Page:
Yes- all fabric manufacturers test their fabric, and attach a rub count to the material. I’ve found this information to be very accurate, and I always check the rub count and grade before making my decision. This information can typically be found on the backside of the fabric swatch, online in the specifications section, or you can ask the retailer if you’re shopping in person.
I’m working with an interior designer and the fabric choices that were presented to me are tiered- or have “grades” that influence the price. What is the difference and why are similar options more expensive?
Great question! This is standard when working with a designer, firm, or even when purchasing from a big box retailer (like Pottery Barn). The grades of fabric can represent many things: durability, desirability, color, quality, etc. As a designer or retailer, you’re able to offer an entire line of fabrics that typically have a letter attached to them, that reflects the grade. For example, a grade D fabric would be more expensive than a grade A. As a client, you really don’t have to worry about the grades, unless you’re sorting by price. I would encourage you to ask your designer more about the differences between the fabric options presented to you, and how they price out. Here’s an example (and a bit of a spoiler)… I just ordered a new sofa- I opted for a beautiful mohair fabric over a performance linen. Mohair was a higher grade because it was more durable, higher-end, and is often very desirable (in terms of design). Both are great fabrics, both are totally different, and one cost more to manufacturer- this is why it has a higher letter (G compared to B). The price tag reflects that, so as a consumer- I’ll pay more for the grade G mohair fabric than the grade B linen. Does that make sense? Basically, the grades help designers and retailers group fabrics by price.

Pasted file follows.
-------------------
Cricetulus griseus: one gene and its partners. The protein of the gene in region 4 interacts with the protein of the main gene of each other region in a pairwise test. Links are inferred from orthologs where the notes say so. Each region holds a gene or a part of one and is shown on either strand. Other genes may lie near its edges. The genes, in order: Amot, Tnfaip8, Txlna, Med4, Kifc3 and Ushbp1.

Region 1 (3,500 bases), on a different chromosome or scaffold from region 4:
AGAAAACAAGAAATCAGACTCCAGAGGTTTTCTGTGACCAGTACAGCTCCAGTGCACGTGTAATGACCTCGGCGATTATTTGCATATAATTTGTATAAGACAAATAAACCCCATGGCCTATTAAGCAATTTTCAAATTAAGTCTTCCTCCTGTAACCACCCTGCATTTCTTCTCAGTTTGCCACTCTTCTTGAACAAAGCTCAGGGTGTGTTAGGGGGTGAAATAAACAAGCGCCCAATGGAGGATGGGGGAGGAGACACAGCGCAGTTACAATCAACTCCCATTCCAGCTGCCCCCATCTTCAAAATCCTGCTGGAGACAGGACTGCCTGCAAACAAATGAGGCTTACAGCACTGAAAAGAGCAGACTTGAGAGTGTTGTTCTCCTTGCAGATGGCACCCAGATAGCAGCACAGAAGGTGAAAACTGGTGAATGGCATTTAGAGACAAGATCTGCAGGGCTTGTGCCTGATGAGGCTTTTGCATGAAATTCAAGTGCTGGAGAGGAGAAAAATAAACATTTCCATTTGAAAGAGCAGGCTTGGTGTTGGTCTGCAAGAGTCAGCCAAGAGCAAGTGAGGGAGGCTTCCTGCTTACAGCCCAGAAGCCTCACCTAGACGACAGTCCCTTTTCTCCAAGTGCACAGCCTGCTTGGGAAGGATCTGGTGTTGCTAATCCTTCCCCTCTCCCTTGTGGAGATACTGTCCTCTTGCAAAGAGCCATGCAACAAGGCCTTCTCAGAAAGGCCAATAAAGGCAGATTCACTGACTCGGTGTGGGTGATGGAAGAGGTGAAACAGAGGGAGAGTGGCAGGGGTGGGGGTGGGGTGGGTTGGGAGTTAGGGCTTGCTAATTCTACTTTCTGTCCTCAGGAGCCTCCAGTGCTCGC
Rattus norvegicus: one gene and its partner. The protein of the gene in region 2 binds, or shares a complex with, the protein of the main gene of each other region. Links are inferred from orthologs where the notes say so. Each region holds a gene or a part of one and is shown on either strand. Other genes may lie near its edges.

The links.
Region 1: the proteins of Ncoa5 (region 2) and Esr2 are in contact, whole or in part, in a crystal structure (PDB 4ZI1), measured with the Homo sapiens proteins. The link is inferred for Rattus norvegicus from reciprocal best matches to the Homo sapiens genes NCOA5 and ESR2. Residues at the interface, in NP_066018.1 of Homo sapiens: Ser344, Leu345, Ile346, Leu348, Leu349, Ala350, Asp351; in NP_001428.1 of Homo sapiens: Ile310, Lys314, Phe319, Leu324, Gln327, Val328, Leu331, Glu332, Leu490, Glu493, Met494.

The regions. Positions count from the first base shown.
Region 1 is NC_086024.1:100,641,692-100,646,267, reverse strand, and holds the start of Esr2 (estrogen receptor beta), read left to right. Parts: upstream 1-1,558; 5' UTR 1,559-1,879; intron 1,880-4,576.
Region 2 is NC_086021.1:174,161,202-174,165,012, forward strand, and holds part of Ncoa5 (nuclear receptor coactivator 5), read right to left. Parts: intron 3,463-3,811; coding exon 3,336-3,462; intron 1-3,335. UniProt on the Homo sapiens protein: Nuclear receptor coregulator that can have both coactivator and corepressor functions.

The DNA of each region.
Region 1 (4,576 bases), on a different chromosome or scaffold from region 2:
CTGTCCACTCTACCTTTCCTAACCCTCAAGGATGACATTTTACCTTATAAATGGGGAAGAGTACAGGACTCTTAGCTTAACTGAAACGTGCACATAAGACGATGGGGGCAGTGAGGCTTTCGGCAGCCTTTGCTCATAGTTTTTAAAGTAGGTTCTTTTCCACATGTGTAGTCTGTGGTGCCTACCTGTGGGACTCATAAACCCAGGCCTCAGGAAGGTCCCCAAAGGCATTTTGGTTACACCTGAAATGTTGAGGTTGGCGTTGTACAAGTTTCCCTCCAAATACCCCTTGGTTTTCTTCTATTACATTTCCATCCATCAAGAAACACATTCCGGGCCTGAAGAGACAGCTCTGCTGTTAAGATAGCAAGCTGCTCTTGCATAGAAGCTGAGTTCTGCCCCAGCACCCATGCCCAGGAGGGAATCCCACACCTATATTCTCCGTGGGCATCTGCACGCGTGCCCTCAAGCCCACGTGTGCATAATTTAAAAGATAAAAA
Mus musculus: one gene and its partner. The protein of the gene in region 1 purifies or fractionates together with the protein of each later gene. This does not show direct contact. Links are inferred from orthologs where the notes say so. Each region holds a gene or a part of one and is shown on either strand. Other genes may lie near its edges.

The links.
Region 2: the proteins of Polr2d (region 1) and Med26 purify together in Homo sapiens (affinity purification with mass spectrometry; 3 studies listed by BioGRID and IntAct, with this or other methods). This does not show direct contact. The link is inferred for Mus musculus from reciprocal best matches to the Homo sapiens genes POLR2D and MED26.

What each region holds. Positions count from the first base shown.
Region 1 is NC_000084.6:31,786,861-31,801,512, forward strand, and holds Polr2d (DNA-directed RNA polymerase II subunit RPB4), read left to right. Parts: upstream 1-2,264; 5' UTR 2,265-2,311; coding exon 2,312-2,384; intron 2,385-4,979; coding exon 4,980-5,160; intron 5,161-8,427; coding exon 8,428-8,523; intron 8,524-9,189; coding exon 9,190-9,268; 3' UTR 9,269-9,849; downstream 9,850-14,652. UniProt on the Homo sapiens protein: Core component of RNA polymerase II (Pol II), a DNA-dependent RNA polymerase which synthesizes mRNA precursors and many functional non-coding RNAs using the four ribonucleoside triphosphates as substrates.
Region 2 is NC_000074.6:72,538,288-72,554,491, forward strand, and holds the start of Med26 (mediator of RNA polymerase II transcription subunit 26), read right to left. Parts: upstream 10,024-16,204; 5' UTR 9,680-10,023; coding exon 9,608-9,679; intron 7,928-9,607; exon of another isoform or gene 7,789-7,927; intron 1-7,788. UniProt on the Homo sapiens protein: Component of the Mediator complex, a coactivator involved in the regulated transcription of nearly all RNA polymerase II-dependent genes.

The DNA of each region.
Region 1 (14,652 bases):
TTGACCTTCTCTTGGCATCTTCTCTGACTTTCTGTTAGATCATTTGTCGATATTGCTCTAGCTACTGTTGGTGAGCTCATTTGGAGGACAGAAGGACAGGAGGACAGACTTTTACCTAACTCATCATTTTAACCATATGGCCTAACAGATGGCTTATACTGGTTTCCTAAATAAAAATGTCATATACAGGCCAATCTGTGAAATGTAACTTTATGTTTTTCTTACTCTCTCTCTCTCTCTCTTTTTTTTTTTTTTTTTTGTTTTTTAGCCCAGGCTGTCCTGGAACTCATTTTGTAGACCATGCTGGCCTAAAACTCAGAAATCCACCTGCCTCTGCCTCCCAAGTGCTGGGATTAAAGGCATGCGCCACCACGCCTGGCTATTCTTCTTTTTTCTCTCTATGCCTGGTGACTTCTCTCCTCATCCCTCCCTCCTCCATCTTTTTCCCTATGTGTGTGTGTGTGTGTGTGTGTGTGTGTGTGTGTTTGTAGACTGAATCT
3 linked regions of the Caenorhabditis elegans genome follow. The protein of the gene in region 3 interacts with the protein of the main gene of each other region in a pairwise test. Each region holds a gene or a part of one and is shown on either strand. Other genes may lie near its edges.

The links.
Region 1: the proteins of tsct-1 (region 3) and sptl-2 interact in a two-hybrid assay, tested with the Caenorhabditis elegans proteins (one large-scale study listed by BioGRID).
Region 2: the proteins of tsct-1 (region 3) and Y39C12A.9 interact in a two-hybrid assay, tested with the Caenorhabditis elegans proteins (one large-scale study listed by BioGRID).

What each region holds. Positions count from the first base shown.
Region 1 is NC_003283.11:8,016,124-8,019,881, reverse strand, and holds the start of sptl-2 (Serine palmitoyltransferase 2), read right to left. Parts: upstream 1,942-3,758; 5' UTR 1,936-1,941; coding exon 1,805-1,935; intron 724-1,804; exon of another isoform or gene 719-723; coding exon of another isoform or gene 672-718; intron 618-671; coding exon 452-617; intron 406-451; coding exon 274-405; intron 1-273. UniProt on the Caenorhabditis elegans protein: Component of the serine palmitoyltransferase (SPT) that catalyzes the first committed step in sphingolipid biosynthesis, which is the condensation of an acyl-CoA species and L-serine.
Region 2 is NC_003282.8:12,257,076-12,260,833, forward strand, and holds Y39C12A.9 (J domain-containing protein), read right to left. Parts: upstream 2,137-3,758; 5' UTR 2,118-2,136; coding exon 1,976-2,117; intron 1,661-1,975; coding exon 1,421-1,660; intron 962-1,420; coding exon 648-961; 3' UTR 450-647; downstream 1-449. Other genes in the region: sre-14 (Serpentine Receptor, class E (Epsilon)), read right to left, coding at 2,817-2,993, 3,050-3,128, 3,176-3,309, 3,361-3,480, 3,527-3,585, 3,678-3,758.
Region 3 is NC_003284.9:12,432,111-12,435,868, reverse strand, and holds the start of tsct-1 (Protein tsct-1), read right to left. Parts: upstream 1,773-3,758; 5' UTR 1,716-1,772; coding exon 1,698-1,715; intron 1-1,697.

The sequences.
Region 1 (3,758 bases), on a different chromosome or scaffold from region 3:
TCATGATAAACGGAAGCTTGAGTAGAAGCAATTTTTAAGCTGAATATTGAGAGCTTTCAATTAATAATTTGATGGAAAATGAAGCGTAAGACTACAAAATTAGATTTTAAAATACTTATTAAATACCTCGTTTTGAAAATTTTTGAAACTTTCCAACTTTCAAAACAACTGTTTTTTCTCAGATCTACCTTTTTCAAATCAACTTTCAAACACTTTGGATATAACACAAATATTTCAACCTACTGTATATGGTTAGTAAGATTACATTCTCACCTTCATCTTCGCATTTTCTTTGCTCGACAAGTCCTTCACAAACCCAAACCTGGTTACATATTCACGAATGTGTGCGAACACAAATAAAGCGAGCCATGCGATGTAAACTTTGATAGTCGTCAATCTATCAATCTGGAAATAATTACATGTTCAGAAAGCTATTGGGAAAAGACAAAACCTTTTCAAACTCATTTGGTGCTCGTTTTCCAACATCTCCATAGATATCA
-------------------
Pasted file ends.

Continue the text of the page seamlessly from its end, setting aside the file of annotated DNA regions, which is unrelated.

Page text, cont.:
I hope this post was helpful! Pin it for later, if you think you’ll be choosing fabrics in the future. It might come in handy! If you have missed any of the posts in this series, fee free to catch up below! So far, in the Designer Trick series, I’ve covered the following:
- Examine a Room in 2-D
- Tips for Getting Scale Right
- Choosing the Perfect Paint Color
- Making Moodboards & Conceptualizing a Room
- Floor Planning
- Mixing High & Low
- Planning & Managing Projects
- Mixing Metals
I’d love to hear more topic ideas for future Designer Trick posts. Any ideas? These are fun for me- I always feel good when I share educational content. I’m officially signing off for the weekend, as I need to get store things finished- so we can launch!! I’m also looking forward to putting up our Christmas tree this weekend. If I can squeeze in some baking time, I’ll be a happy lady! I hope you have a wonderful day and lovely weekend ahead, my friends.